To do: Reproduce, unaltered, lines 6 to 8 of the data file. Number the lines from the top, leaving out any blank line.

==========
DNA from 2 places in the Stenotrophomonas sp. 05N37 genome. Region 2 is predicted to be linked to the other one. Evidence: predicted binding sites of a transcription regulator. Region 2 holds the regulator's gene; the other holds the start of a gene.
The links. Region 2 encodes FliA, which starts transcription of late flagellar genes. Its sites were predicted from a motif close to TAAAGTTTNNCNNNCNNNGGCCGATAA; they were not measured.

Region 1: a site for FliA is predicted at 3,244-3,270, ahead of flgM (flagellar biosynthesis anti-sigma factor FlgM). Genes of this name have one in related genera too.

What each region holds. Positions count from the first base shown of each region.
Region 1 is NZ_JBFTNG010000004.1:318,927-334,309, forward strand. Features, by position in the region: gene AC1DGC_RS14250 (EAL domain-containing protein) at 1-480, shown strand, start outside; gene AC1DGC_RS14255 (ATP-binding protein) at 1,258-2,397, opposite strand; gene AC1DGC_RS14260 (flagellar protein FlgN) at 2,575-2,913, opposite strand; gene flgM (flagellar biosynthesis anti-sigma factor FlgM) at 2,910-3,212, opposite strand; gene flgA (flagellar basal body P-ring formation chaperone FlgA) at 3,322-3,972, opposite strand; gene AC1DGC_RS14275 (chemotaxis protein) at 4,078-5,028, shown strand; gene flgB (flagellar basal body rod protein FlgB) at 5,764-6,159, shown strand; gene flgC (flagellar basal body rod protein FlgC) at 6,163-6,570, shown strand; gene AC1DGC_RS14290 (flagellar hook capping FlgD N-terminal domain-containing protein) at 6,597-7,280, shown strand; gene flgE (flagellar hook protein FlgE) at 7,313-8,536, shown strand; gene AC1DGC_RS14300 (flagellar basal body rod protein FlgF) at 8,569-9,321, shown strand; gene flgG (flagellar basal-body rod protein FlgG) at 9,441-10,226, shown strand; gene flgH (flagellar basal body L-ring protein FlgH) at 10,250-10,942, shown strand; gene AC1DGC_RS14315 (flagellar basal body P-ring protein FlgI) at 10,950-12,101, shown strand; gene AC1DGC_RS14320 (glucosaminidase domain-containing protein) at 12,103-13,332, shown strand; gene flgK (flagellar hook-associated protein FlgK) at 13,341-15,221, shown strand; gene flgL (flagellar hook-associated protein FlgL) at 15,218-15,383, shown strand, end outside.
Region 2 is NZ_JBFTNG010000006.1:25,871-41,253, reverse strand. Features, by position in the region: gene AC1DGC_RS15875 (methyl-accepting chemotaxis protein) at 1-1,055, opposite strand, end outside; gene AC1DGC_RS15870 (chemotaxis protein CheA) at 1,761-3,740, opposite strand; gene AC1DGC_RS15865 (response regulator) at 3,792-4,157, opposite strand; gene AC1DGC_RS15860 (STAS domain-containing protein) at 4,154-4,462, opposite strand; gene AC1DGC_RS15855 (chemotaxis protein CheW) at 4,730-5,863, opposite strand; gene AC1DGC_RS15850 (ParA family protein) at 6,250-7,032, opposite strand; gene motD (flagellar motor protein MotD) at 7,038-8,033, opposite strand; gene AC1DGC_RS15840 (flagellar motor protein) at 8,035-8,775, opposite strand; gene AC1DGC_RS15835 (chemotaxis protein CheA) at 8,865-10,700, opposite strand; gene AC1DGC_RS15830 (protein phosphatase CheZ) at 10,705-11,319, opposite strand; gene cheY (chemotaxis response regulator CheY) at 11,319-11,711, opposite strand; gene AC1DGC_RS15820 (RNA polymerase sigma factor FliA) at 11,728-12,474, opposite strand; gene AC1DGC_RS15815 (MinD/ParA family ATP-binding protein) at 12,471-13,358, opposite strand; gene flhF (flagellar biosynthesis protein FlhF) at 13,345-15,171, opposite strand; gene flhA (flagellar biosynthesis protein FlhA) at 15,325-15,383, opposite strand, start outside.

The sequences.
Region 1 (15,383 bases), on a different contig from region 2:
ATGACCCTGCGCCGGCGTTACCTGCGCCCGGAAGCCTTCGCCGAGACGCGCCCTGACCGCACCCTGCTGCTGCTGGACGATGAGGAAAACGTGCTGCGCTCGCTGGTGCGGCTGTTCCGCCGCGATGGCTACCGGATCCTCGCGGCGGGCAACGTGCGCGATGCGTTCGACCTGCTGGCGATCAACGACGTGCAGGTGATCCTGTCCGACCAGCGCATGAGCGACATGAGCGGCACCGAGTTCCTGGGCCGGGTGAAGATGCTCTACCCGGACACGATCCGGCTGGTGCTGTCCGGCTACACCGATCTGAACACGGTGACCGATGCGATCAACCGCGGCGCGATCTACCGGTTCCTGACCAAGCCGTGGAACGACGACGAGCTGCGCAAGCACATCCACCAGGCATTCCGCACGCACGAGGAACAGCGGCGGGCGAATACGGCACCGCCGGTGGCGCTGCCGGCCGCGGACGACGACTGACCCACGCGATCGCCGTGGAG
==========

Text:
Region 2 is NZ_JBFTNG010000006.1:25,871-41,253, reverse strand. Features, by position in the region: gene AC1DGC_RS15875 (methyl-accepting chemotaxis protein) at 1-1,055, opposite strand, end outside; gene AC1DGC_RS15870 (chemotaxis protein CheA) at 1,761-3,740, opposite strand; gene AC1DGC_RS15865 (response regulator) at 3,792-4,157, opposite strand; gene AC1DGC_RS15860 (STAS domain-containing protein) at 4,154-4,462, opposite strand; gene AC1DGC_RS15855 (chemotaxis protein CheW) at 4,730-5,863, opposite strand; gene AC1DGC_RS15850 (ParA family protein) at 6,250-7,032, opposite strand; gene motD (flagellar motor protein MotD) at 7,038-8,033, opposite strand; gene AC1DGC_RS15840 (flagellar motor protein) at 8,035-8,775, opposite strand; gene AC1DGC_RS15835 (chemotaxis protein CheA) at 8,865-10,700, opposite strand; gene AC1DGC_RS15830 (protein phosphatase CheZ) at 10,705-11,319, opposite strand; gene cheY (chemotaxis response regulator CheY) at 11,319-11,711, opposite strand; gene AC1DGC_RS15820 (RNA polymerase sigma factor FliA) at 11,728-12,474, opposite strand; gene AC1DGC_RS15815 (MinD/ParA family ATP-binding protein) at 12,471-13,358, opposite strand; gene flhF (flagellar biosynthesis protein FlhF) at 13,345-15,171, opposite strand; gene flhA (flagellar biosynthesis protein FlhA) at 15,325-15,383, opposite strand, start outside.

The sequences.
Region 1 (15,383 bases), on a different contig from region 2: